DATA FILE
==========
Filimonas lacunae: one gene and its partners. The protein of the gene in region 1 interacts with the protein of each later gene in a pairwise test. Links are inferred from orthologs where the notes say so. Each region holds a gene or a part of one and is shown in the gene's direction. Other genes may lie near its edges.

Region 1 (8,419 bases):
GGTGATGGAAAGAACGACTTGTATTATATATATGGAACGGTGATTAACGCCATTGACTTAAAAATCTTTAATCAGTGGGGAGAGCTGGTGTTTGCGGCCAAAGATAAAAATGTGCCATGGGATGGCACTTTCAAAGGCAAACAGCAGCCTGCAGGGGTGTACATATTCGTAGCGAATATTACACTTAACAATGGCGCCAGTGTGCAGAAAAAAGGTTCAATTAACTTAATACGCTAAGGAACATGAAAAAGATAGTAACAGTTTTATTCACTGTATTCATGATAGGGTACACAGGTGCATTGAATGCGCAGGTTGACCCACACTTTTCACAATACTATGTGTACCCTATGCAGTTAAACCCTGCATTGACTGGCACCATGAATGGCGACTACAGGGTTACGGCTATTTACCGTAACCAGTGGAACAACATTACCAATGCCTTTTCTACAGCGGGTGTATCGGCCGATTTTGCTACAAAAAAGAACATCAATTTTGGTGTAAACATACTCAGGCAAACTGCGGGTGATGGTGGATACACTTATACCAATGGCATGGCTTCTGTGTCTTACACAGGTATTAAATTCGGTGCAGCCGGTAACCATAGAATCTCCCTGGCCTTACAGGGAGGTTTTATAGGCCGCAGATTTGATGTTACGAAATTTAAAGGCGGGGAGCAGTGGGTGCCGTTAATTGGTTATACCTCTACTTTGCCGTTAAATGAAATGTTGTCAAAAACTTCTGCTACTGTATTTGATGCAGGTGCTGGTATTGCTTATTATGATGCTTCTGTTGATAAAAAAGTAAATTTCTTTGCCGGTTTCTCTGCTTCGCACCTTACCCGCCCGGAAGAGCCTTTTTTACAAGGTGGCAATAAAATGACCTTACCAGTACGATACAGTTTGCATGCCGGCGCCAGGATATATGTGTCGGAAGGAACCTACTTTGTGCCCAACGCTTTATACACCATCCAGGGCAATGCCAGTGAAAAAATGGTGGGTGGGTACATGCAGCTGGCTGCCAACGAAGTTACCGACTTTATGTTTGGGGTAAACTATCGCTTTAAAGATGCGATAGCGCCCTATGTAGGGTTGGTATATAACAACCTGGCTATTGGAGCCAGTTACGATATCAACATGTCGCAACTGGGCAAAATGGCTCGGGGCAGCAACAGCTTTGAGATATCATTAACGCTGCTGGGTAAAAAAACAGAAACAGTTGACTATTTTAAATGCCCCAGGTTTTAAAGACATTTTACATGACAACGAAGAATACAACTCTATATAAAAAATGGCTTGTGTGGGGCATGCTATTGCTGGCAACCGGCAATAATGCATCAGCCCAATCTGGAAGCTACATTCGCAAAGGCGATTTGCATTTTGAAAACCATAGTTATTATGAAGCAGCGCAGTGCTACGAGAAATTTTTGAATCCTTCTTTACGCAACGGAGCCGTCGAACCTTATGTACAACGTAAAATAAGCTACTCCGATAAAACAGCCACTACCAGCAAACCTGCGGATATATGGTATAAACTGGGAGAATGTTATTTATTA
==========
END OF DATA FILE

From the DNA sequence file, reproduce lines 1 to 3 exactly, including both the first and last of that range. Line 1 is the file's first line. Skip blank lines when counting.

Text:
Filimonas lacunae: one gene and its partners. The protein of the gene in region 1 interacts with the protein of each later gene in a pairwise test. Links are inferred from orthologs where the notes say so. Each region holds a gene or a part of one and is shown in the gene's direction. Other genes may lie near its edges.

Region 1 (8,419 bases):
GGTGATGGAAAGAACGACTTGTATTATATATATGGAACGGTGATTAACGCCATTGACTTAAAAATCTTTAATCAGTGGGGAGAGCTGGTGTTTGCGGCCAAAGATAAAAATGTGCCATGGGATGGCACTTTCAAAGGCAAACAGCAGCCTGCAGGGGTGTACATATTCGTAGCGAATATTACACTTAACAATGGCGCCAGTGTGCAGAAAAAAGGTTCAATTAACTTAATACGCTAAGGAACATGAAAAAGATAGTAACAGTTTTATTCACTGTATTCATGATAGGGTACACAGGTGCATTGAATGCGCAGGTTGACCCACACTTTTCACAATACTATGTGTACCCTATGCAGTTAAACCCTGCATTGACTGGCACCATGAATGGCGACTACAGGGTTACGGCTATTTACCGTAACCAGTGGAACAACATTACCAATGCCTTTTCTACAGCGGGTGTATCGGCCGATTTTGCTACAAAAAAGAACATCAATTTTGGTGTAAACATACTCAGGCAAACTGCGGGTGATGGTGGATACACTTATACCAATGGCATGGCTTCTGTGTCTTACACAGGTATTAAATTCGGTGCAGCCGGTAACCATAGAATCTCCCTGGCCTTACAGGGAGGTTTTATAGGCCGCAGATTTGATGTTACGAAATTTAAAGGCGGGGAGCAGTGGGTGCCGTTAATTGGTTATACCTCTACTTTGCCGTTAAATGAAATGTTGTCAAAAACTTCTGCTACTGTATTTGATGCAGGTGCTGGTATTGCTTATTATGATGCTTCTGTTGATAAAAAAGTAAATTTCTTTGCCGGTTTCTCTGCTTCGCACCTTACCCGCCCGGAAGAGCCTTTTTTACAAGGTGGCAATAAAATGACCTTACCAGTACGATACAGTTTGCATGCCGGCGCCAGGATATATGTGTCGGAAGGAACCTACTTTGTGCCCAACGCTTTATACACCATCCAGGGCAATGCCAGTGAAAAAATGGTGGGTGGGTACATGCAGCTGGCTGCCAACGAAGTTACCGACTTTATGTTTGGGGTAAACTATCGCTTTAAAGATGCGATAGCGCCCTATGTAGGGTTGGTATATAACAACCTGGCTATTGGAGCCAGTTACGATATCAACATGTCGCAACTGGGCAAAATGGCTCGGGGCAGCAACAGCTTTGAGATATCATTAACGCTGCTGGGTAAAAAAACAGAAACAGTTGACTATTTTAAATGCCCCAGGTTTTAAAGACATTTTACATGACAACGAAGAATACAACTCTATATAAAAAATGGCTTGTGTGGGGCATGCTATTGCTGGCAACCGGCAATAATGCATCAGCCCAATCTGGAAGCTACATTCGCAAAGGCGATTTGCATTTTGAAAACCATAGTTATTATGAAGCAGCGCAGTGCTACGAGAAATTTTTGAATCCTTCTTTACGCAACGGAGCCGTCGAACCTTATGTACAACGTAAAATAAGCTACTCCGATAAAACAGCCACTACCAGCAAACCTGCGGATATATGGTATAAACTGGGAGAATGTTATTTATTA